This section is from the book "The National Capitol. Its Architecture Art And History", by George C. Hazelton, Jr. Also available from Amazon: The National Capitol Its Architecture Art and History.
The south wing of the Capitol remains internally in the state in which it was left at the close of the year 1815, excepting in as far as the suggestions of the committee of the House of Representatives . . . have been so far executed as to prepare the south windows of their hall for an access to a platform along the south front. Externally all the injury which was done to the windows and doors by the fire, has been repaired. . . . The Hall of Representatives was so ruined that, although the columns and the vaults they supported still stood, it was inevitably necessary to take them down, so as to clear the whole area of the principal story of the former work".
It seems that, when Congress resolved to repair and rebuild the Capitol, no building materials were to be found in the District. At that time the quarries, which were situated forty miles below the city on the Potomac, had been neglected for some years, and time and much labor would have been required to re-open them.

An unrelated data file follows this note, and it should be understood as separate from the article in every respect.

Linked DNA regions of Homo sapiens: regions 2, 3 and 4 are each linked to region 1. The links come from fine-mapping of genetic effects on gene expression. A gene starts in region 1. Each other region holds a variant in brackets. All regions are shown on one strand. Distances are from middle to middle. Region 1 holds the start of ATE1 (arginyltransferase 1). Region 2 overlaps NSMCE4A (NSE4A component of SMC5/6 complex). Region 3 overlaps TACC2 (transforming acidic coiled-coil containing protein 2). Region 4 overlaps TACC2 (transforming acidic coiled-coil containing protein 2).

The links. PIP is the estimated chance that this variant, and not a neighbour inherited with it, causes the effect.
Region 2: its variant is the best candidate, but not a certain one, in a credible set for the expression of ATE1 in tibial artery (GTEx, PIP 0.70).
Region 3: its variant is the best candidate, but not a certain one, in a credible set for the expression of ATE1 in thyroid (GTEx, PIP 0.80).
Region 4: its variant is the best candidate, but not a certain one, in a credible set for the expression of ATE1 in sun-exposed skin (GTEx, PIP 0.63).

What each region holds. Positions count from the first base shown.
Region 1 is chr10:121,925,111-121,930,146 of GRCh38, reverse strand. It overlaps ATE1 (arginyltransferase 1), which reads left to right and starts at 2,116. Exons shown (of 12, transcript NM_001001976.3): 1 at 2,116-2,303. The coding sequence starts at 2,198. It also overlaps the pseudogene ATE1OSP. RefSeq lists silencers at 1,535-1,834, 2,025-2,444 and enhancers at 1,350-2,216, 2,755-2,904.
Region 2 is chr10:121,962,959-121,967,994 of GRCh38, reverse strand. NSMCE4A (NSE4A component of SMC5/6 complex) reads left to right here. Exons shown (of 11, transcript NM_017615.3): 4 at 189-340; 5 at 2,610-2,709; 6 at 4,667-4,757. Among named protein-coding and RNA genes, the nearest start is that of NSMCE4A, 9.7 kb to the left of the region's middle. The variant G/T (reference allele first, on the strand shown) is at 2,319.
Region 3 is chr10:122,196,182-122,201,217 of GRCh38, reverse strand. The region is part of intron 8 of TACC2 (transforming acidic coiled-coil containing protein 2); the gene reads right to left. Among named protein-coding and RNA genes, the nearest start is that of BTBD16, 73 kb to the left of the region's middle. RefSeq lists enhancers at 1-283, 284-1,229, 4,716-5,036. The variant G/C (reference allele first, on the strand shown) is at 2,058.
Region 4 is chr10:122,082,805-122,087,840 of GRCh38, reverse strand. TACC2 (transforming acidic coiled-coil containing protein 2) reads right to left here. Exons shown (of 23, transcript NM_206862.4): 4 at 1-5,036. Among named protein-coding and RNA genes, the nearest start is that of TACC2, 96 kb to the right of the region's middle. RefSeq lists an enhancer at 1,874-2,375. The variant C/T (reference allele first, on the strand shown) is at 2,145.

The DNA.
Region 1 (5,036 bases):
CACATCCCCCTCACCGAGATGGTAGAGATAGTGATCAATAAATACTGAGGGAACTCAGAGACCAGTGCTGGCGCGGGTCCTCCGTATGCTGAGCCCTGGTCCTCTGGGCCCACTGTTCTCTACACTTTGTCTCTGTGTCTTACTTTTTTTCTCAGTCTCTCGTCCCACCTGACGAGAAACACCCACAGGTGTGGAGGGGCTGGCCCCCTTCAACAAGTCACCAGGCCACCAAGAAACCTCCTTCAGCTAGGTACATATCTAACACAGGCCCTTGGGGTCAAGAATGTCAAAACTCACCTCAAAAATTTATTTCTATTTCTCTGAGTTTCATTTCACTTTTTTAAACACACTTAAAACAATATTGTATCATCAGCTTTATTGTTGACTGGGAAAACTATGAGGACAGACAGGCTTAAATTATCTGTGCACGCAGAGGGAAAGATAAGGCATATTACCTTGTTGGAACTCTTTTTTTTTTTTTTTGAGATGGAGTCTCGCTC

"For the columns," continues Latrobe in his report, "and for various other parts of the House of Representatives, no free-stone that could be at all admitted has been discovered. Other resources were therefore sought after. A stone hitherto considered only as an encumbrance to agriculture, which exists in inexhaustible quantity at the foot of the most south easterly range of our Atlantic mountains, . . . certainly from the Roanoke to the Schuylkill, and which the present surveyor of the Capitol, and probably others, had many years ago discovered to be very hard but beautiful marbleŚwas examined, and, . has been proved to answer every expectation that was formed, not only of its beauty, but of its capacity to furnish columns of any length, and to be applicable to any purpose to which colored marble can be applied. The present commissioner of the public buildings has, therefore, entered into a contract for all the columns, and progress has been made in quarrying them; They may be produced each of a single block. . . . The quarries are situated in Loudon County, Virginia, and Montgomery County, Maryland.